The anger flushing her cheeks, she grabbed the empty wine bottle and stormed toward him, brandishing the bottle like a weapon. “I am not a tadame. I am ku—”

Lily froze in the effort to prevent the wrong word from escaping her throat. She stopped and gulped as she felt her face grow pale.

He waved his hand. “Sorry, kudame.”

The simple, distracted response set her off. She straightened her back and planted her hands on her hips. “I am Bedame Lily da Kasin de Genifir! And you will look at me when you’re in my store!”

His head jerked up. His shoulders tensed and she saw a ripple of muscles against the back of his suit. “I knew a Lily before…” He turned and looked back at her.

Lily stepped back and pressed a hand to her lips. Nine years ago, he had stolen her first kiss as they danced in the gazebo of her mother’s home. There was no way she could have forgotten his strong lips or the way rain trickled down his throat right before he walked away. Even the thin scruff of a beard wouldn’t have hidden his high cheeks or detracted from the bright blue eyes that stared back at her.

It was Kendrick, the man won the duel that had ruined Lily’s life.

His mouth opened with surprise. He smiled and held open his hands. “Is that really—”

Without thinking, Lily slammed the empty wine bottle into the side of his head, shattering glass and scattering bright flecks of crimson across the front of her store.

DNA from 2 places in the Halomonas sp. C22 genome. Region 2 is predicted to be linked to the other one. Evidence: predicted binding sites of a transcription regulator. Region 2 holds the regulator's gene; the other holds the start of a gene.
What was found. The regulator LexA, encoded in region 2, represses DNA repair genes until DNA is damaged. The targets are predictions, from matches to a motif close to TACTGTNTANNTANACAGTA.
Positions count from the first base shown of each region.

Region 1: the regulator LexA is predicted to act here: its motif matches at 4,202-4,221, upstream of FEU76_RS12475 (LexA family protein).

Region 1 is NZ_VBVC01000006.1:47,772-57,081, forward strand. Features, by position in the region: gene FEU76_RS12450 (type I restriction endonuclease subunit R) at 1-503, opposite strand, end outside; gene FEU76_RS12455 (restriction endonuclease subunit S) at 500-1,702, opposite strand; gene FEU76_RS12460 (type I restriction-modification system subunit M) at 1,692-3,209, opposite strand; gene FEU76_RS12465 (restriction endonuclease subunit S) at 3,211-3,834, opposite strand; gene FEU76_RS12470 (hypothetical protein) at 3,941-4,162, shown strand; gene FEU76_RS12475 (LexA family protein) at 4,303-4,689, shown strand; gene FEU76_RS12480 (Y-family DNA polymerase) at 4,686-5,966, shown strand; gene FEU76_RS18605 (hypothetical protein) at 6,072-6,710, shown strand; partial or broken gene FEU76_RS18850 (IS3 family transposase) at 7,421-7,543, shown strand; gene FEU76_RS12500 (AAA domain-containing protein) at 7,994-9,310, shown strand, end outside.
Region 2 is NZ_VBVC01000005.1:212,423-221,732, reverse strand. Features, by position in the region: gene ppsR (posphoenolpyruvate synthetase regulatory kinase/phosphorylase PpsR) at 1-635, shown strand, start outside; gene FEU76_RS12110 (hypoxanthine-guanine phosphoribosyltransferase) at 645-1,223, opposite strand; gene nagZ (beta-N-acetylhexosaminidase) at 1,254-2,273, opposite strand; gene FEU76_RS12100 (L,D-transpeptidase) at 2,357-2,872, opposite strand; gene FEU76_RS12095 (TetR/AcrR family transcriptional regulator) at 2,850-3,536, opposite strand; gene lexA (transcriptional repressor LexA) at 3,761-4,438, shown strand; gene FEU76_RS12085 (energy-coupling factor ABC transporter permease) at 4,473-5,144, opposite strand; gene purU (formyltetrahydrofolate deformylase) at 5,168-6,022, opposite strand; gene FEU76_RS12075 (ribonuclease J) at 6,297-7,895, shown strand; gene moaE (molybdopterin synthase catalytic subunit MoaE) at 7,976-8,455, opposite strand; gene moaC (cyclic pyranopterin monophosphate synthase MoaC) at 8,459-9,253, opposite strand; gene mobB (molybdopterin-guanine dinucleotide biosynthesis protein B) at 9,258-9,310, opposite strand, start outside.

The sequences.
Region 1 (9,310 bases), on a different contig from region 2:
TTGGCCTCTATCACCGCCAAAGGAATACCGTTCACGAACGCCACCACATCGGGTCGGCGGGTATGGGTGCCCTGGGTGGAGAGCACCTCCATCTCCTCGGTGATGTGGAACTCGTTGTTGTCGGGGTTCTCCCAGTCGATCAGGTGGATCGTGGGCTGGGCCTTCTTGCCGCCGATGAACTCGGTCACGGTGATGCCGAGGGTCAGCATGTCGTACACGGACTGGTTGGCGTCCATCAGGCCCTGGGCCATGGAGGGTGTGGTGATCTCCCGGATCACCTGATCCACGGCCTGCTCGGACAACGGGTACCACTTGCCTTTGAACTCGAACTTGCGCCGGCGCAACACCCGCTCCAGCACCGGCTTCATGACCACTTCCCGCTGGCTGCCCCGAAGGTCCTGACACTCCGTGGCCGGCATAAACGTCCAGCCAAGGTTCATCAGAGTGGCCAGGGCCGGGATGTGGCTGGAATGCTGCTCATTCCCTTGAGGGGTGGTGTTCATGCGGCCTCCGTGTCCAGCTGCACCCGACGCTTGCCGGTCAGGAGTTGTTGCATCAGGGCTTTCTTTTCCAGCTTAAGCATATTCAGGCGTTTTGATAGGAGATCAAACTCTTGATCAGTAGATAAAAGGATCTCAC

A bolt raced through her body, a shock of the impact and her own reaction.

The broken bottle slipped from Lily’s hand, one sharp edge dragging against her finger before the glass plummeted to the ground. She didn’t have time to raise her hand to her mouth before it struck the wooden floor.

She jerked at the loud crunch but couldn’t tear her eyes away from Kendrick.

He stood there, wine running down his face and small shards of glass clinging to his hair. For a moment, his eyes softened into sadness, but then it faded under a spark of humor that she thought she remembered from almost a decade before. “You know,” he said in a rough voice, “There were a lot of nights that I practiced what I would say to you if I ever got the chance to see you again.”